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The Ministry of Internal Affairs


Troops disembarking from armored personnel carrier During military exercises in Khaskovo District, 1985
Courtesy Sofia Press Agency


Military personnel used in crowd control during Union of Democratic Forces rally, Sofia 1990
Courtesy Charles Sudetic

Under Zhivkov the Ministry of Internal Affairs had been charged with all aspects of internal and external security in peacetime. Given this assignment, the forces under the ministry had vast jurisdiction over society and were a feared and hated part of the communist government. For that reason, reorganization of internal security and intelligence operations was one of the first goals of the post-Zhivkov regimes. The overthrow of Zhivkov revealed the activities of Department Six, the "thought police" division of State Security under the totalitarian regime in charge of monitoring the activity of dissidents. Liquidation of that department was announced within a month of Zhivkov's ouster; it also was blamed for the assaults on demonstrators that had received world publicity at the time of the ecological conference in Sofia (see The Ferment of 1988-90 , ch. 4). The UDF and other political organizations called for a complete review of past investigations to identify violations of civil rights by the ministry, review accusations of physical abuse during detention, improve prison conditions, and overturn sentences applied after improper investigation. The remaining prestige of the ministry was demonstrated in December 1990, however, when it and the defense ministry were the posts most hotly contested between the BSP and the UDF in formation of the first multiparty cabinet. At that time, a civilian became head of the Ministry of Internal Affairs for the first time since 1944.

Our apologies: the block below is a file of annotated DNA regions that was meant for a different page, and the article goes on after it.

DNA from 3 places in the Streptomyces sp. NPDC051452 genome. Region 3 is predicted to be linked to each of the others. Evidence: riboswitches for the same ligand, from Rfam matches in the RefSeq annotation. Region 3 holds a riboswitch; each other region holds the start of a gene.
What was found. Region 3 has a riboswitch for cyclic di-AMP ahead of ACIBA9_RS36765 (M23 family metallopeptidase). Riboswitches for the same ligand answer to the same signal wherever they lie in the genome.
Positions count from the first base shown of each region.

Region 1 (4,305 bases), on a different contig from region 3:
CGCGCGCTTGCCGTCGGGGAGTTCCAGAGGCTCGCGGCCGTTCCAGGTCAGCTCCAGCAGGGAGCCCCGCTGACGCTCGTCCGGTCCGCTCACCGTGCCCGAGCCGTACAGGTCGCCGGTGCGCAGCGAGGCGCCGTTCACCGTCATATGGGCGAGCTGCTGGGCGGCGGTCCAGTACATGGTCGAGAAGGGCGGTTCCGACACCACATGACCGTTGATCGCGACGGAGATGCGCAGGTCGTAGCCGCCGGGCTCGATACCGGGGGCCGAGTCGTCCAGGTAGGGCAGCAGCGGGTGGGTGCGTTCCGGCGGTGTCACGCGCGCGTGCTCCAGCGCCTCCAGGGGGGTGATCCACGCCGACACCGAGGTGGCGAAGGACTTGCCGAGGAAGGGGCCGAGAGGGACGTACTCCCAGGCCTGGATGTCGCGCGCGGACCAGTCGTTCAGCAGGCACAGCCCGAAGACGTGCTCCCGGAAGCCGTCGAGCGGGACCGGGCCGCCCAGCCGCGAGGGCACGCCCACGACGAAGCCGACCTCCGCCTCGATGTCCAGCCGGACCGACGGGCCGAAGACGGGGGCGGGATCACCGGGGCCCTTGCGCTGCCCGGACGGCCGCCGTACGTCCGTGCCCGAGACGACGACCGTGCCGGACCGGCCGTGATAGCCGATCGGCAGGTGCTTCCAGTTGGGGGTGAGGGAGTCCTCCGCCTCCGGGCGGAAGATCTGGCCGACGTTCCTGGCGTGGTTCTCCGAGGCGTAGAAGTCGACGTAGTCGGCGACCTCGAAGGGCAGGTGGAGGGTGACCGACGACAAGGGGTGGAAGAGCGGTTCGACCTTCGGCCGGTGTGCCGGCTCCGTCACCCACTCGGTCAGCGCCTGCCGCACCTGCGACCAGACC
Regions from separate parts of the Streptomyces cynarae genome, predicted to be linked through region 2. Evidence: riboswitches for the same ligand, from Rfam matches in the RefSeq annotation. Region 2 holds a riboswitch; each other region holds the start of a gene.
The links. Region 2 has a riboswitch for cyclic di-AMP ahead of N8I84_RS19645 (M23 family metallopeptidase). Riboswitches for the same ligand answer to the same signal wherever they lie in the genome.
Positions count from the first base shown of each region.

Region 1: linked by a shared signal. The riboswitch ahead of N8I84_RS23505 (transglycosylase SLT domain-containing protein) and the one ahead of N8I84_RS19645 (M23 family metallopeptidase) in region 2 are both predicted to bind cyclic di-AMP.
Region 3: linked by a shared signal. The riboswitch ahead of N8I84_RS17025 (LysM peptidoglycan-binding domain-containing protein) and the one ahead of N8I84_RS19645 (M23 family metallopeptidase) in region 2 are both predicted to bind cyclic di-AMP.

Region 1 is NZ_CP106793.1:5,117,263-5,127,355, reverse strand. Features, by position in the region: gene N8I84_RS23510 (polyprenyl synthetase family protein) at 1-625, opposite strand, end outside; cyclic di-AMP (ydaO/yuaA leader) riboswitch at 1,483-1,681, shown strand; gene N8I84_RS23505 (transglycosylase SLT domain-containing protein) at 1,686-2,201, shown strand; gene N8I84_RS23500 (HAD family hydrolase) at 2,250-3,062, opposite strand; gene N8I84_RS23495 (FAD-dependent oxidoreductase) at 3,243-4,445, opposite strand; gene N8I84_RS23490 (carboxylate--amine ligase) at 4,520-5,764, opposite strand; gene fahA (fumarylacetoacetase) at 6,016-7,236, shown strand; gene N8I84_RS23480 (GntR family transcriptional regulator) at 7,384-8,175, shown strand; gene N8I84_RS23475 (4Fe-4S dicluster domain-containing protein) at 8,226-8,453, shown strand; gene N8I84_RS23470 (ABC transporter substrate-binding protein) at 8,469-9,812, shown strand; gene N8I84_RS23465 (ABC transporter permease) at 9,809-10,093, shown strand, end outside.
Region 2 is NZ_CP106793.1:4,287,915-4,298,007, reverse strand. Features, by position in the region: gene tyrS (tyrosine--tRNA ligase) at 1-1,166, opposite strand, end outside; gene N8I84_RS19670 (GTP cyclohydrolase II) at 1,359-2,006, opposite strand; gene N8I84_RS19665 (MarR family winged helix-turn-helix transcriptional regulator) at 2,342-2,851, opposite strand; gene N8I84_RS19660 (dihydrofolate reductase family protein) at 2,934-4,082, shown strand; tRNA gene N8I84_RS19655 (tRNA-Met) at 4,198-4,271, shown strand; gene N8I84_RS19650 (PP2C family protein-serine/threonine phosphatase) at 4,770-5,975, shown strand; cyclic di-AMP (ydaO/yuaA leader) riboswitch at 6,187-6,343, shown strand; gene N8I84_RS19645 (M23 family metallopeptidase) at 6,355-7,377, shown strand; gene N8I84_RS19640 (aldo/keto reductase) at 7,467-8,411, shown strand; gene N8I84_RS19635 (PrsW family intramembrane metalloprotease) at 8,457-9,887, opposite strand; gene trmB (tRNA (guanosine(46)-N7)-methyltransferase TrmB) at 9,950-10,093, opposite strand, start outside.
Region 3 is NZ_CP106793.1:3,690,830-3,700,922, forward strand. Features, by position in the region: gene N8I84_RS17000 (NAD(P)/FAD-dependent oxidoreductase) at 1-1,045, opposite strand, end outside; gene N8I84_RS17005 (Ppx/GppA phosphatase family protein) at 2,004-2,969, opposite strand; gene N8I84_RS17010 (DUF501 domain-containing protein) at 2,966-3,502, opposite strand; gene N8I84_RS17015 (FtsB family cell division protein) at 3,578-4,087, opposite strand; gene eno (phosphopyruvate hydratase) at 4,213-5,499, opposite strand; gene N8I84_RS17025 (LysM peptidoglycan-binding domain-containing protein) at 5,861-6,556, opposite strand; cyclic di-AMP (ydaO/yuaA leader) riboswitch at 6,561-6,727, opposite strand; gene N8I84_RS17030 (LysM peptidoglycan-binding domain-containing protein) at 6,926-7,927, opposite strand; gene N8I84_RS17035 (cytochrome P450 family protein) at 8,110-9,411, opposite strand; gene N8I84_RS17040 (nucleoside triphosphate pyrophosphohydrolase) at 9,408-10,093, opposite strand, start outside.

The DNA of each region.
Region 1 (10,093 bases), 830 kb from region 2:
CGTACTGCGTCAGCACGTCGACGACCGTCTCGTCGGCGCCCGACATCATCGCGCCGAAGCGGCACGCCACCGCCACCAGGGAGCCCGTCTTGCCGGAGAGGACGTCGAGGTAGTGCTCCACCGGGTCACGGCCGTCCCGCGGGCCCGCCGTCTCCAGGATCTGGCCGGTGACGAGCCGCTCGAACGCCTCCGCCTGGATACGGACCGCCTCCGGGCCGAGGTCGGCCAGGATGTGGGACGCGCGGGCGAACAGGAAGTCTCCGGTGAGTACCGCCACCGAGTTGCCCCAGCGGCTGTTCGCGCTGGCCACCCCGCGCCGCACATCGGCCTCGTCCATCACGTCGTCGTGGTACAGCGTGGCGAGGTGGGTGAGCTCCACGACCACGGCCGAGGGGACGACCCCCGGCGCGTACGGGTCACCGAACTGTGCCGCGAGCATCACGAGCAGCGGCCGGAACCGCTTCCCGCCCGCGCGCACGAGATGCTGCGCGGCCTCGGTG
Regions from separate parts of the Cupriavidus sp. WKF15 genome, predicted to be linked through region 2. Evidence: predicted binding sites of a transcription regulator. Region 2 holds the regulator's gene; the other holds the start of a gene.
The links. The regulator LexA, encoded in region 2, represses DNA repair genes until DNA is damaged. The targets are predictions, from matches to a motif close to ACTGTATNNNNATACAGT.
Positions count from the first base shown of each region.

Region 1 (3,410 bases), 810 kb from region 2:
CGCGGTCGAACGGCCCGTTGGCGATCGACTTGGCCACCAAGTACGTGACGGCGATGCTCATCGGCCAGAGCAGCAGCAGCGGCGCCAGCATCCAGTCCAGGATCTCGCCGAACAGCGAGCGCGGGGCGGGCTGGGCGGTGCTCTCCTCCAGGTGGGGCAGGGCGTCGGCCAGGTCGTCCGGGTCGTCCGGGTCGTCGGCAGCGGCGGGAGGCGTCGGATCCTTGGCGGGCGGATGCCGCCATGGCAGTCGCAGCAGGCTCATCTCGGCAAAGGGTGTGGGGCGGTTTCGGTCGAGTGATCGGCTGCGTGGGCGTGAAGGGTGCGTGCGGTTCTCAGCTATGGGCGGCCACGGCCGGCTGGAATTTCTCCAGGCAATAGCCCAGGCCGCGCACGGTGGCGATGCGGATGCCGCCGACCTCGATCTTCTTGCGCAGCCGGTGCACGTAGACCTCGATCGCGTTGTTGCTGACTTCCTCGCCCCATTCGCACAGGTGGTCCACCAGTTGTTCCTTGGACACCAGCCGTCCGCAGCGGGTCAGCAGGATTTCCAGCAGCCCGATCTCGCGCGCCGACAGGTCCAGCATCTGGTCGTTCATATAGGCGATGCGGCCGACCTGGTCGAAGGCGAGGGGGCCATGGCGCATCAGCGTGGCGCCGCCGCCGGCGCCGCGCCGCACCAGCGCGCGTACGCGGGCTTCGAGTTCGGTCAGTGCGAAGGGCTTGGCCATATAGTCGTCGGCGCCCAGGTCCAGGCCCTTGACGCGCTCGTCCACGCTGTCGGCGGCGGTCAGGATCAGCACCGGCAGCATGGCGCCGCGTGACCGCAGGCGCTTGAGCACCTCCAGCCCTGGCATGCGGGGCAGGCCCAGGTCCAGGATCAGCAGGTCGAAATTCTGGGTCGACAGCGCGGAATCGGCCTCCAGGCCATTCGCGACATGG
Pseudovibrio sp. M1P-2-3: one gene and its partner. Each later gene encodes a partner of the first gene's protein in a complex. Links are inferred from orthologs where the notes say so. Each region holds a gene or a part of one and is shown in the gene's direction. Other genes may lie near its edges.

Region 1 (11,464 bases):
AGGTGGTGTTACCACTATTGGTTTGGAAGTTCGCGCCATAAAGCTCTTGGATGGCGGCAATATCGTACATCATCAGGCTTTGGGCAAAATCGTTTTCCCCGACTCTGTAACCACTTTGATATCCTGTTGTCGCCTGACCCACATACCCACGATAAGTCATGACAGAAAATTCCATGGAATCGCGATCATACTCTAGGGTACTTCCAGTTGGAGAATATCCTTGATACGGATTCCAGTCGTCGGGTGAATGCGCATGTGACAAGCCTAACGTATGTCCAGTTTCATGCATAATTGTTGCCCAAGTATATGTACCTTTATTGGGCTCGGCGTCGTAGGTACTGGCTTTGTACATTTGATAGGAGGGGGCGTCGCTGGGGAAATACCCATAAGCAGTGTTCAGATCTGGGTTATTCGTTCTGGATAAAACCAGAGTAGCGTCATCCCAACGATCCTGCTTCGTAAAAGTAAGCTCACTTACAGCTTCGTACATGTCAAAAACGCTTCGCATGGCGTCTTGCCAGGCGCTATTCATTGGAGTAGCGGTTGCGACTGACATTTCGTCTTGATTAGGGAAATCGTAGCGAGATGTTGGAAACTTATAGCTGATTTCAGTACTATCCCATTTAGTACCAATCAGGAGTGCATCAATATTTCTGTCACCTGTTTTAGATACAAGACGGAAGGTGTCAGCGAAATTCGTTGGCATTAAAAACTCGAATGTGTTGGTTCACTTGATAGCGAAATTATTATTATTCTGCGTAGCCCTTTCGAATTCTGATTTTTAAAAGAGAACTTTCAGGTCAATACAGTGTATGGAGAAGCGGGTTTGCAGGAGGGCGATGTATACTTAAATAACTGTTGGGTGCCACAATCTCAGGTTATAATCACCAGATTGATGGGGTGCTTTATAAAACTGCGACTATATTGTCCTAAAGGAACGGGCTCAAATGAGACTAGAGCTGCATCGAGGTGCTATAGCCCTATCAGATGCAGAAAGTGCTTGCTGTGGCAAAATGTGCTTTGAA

Data as of June 1992